So we see the adult moth. Now let’s go through to the next stage in the life-cycle of this elegant creature. Stay with me. Each of these wonderful, yet common, Luna Moths is around only for a very short time. The adults cannot eat, since they have no mouths or other digestive structures. They emerge as adults solely to mate. For this purpose they have only about one week. They tend to hide in the day and move about at night. There is something eerie and ghostlike about their movements. They flit from the gloom and are attracted by artificial light, then disappear back into the gloom once more; not unlike humans in their travails.

The male shown above has feathery antennae which sniff out pheromones from female moths. The two come together and mate, as is shown in the “X-rated” picture below. During mating the living DNA in the sperm from the male is ejected from its phallus into the body of the female.

WP2.Luna Moth Mating

As we shall see, the only time in the life cycle of the moth – or a human being for that matter – when the living DNA crosses an open space outside the body is during mating. For the moth the open space may be only a millimeter or two, yet the sperm in its journey is definitely outside the physical structure of either moth. The living sperm quickly enters the genital chamber of the female moth and as the eggs pass out of the female the sperm embeds its living DNA into the living eggs of the female, which contain her own contribution of living DNA for the next generation.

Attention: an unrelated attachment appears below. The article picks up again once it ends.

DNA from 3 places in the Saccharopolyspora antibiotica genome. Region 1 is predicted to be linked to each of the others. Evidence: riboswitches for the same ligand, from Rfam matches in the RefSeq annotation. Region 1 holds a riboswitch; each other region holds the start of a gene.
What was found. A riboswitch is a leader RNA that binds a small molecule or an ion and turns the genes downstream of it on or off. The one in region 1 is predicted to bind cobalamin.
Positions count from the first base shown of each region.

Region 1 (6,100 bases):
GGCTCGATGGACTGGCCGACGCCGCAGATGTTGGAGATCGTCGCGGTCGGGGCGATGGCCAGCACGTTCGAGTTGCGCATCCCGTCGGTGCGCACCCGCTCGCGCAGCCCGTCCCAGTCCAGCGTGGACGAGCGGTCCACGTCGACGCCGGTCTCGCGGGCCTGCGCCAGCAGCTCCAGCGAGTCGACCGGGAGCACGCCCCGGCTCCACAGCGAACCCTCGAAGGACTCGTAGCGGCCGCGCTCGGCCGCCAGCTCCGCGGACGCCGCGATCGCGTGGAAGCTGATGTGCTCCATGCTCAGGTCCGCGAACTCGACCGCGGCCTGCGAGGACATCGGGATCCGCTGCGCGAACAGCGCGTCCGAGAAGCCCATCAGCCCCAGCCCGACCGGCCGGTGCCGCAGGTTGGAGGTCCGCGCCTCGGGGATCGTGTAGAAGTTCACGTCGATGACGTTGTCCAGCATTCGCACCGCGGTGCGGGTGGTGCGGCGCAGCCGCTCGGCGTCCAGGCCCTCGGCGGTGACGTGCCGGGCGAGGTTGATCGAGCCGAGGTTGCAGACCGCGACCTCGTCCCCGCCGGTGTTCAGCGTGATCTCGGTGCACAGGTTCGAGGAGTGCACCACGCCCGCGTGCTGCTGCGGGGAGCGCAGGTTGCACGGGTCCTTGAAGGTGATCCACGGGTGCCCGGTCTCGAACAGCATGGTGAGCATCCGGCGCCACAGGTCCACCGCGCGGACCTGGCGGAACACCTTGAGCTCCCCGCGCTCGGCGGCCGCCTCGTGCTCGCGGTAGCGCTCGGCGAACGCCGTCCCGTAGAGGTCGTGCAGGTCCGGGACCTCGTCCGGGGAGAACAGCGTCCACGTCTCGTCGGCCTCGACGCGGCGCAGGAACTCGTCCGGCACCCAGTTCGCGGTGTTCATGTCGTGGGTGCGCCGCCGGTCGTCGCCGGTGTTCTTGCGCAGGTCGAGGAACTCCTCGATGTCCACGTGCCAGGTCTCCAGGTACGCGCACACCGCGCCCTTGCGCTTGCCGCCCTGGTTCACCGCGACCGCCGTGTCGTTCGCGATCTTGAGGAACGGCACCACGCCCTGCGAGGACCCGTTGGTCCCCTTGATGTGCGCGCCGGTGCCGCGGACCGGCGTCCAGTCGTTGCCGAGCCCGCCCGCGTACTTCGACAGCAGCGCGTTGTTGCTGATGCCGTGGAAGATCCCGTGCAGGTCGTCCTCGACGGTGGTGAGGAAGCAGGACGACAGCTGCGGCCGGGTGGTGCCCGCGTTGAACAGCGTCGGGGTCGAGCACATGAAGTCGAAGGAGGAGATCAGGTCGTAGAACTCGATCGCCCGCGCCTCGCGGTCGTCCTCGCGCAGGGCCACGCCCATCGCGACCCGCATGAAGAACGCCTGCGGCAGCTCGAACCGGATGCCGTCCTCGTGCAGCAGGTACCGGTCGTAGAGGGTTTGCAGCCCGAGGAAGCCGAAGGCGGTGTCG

Once they mate, the male moth has no further raison d’etre. He flies off like a leaf falling from a tree in autumn and is never heard from again. The female moth flies around until she finds the right spot and lays her eggs. Then she shrivels within a few days like a tulip in a vase. Due to the lack of a mouth to eat, it may be said with scientific certainty that the beautiful creature that flies through the air is only a transitional stage, no matter how we may love it.

Thus all that remains after the transition of the living DNA across the open space between the two moths are the extremely small eggs shown below. Each is self-contained and a little larger than the head of a pin. Each of these self-contained living eggs contains the entire living DNA from the two mating adult moths. No further instructions are needed to continue the life-cycle of the Luna Moth. Life continues, full and complete, uninterrupted.

WP3.Luna Moth Eggs

The eggs hatch without further ado in about ten days. A wormy little caterpillar crawls out of the egg case and leaves the shell behind: